It is reported that the -1154A/A and G/A genotype were linked with low VEGF expression, and the -1154A/A polymorphism also related with poor vascularization in patients with lung cancer [13]. In this study, our data showed that -1154G > A polymorphism was significantly associated with tumor stages. Specifically, the proportion of A allele (AA and AG) was higher in the stage IV group compared to other stage groups. This result seemed to contradict with the established conclusion, because A allele in -1154G > A is believed to associate with low VEGF expression and poor vascularization. However, it is also possible that A allele might slow down cancer progression and thus patients become aware of the disease later, when their cancer progresses further. In addition, we found that there was a strong trend between presence of A allele for -1154G > A and smoking for > 25 years (p = 0.06). It could be that cancer progresses more slowly in these patients and they develop disease after longer period of smoking. Heist et al reported that patients with lung cancer carrying the variant C allele of the VEGF +405G > C polymorphism had significantly improved survival [15]. Our previous study showed that C allele of +405G > C was significantly associated with increased risk of lung cancer in males [14]. However, no association between the +405G > C polymorphism and survival was found in this study. In addition, VEGF −2578C > A and − 1154G > A were found to have a marked impact on the survival of breast cancer [16, 17], but our study failed to find any association between these two SNPs and the survival of lung cancer. It is generally accepted that the ethnicity of study subjects is a crucial factor for interpreting genetic polymorphism studies [18]. The population of our study is Chinese, which is different from the cited studies. Therefore, the inconsistent findings between our study and other studies might attribute to the ethnic differences. Finally, it is worthy to point out that -460C/C polymorphism seemed to relate with survival (OR, 0.471; 95% CI, 0.199–1.117) but the difference did not reach significance (p = 0.091). This OR could have been more significant in a larger cohort of patients. Importantly, there is also a trend for association between AACG haplotype and survival (p = 0.058; OR, 0.870; 95% CI, 0.753–1.004). This is interesting because these patients have A allele for -1554G > A and G allele for +405G > C that are associated with lower vascularization and lower risk of developing lung cancer, respectively.

Conclusions

Our data revealed that VEGF polymorphisms may relate to stage but not survival of lung cancer in Chinese population. Our findings should spur the interest of additional investigation of gene polymorphisms in VEGF as well as the other angiogenesis pathway associated with lung cancer risk and outcomes.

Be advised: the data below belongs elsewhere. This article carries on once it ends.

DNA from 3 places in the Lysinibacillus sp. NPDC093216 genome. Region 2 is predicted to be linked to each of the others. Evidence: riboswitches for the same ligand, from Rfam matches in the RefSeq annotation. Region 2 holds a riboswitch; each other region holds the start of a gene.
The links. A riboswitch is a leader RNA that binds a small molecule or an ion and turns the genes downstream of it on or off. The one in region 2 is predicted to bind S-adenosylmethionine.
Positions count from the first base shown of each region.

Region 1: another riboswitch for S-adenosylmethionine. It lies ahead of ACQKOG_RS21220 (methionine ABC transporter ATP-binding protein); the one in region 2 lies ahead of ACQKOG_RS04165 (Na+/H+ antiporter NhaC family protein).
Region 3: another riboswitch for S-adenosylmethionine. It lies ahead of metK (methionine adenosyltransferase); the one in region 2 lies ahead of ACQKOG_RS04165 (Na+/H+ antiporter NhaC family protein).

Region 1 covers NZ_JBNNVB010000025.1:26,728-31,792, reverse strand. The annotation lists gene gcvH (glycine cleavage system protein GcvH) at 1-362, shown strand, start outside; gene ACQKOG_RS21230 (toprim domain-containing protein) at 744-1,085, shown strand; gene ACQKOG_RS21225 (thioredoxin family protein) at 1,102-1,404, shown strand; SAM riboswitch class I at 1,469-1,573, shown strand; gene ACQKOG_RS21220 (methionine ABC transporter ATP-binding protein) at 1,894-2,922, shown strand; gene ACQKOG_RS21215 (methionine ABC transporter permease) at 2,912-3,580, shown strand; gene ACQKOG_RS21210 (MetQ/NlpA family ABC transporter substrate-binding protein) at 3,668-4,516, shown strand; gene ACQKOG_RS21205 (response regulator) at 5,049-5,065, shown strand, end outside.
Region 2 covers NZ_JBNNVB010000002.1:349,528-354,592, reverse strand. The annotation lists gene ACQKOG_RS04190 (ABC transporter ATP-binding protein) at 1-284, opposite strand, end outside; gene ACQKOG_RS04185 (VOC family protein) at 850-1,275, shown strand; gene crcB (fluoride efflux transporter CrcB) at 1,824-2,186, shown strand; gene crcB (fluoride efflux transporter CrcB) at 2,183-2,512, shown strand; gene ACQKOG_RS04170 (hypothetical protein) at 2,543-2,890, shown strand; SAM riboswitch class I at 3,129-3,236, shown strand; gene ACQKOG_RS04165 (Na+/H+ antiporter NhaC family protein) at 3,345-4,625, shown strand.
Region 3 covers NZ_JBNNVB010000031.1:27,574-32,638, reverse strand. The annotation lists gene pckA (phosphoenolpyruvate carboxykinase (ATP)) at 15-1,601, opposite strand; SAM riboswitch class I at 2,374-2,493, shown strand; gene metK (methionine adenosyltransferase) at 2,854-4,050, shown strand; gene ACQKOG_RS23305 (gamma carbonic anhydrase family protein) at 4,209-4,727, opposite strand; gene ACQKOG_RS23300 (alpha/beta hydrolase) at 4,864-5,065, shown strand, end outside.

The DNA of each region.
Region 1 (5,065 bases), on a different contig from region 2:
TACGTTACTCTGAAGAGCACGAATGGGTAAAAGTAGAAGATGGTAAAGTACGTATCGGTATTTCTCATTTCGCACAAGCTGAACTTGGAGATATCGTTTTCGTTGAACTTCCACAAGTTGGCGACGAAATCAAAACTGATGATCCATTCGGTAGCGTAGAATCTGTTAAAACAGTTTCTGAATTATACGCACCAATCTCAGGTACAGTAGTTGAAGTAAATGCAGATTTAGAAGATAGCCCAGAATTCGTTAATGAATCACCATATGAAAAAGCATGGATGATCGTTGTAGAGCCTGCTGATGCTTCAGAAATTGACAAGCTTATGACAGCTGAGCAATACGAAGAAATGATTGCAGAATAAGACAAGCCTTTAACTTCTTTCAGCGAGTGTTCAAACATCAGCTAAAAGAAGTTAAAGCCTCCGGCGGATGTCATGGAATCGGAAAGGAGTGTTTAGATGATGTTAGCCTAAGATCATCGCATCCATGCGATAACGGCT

Availability of data and materials

All data generated or analyzed during this study are included in this published article.

Abbreviations

VEGF-A:

Vascular endothelial growth factor A

SNP:

Single nucleotide polymorphism

UTR:

Untranslated regions

PCR:

Polymerase chain reaction

RFLP:

Restriction fragment length polymorphism

OS:

Overall survival

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Acknowledgments

Not Applicable.

Funding

The study is supported by Natural Science Foundation of Hebei Province (No. C2009001199). The funding body played no role in the design of the study and collection, analysis, and interpretation of data and in writing the manuscript.

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Authors

Contributions

CJL and YG conceived and designed the experiments. CJL, XTZ, ZFZ and YG performed the experiments. CJL analyzed the data. CJL wrote the paper. YG revised the paper. All authors had reviewed and agreed on the contents of this paper.

Corresponding author

Correspondence to Yang Guo.

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This study was approved by the Ethics Committee of the Fourth Affiliated Hospital of Hebei Medical University. Written informed consent was obtained from all participants.

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The authors declare no competing interests.

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Liu, C., Zhou, X., Zhang, Z. et al. Correlation of gene polymorphisms of vascular endothelial growth factor with grade and prognosis of lung cancer. BMC Med Genet 21, 86 (2020). https://doi.org/10.1186/s12881-020-01030-0

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Keywords

  • Vascular endothelial growth factor
  • Single nucleotide polymorphism
  • Tumor stage
  • Tumor prognosis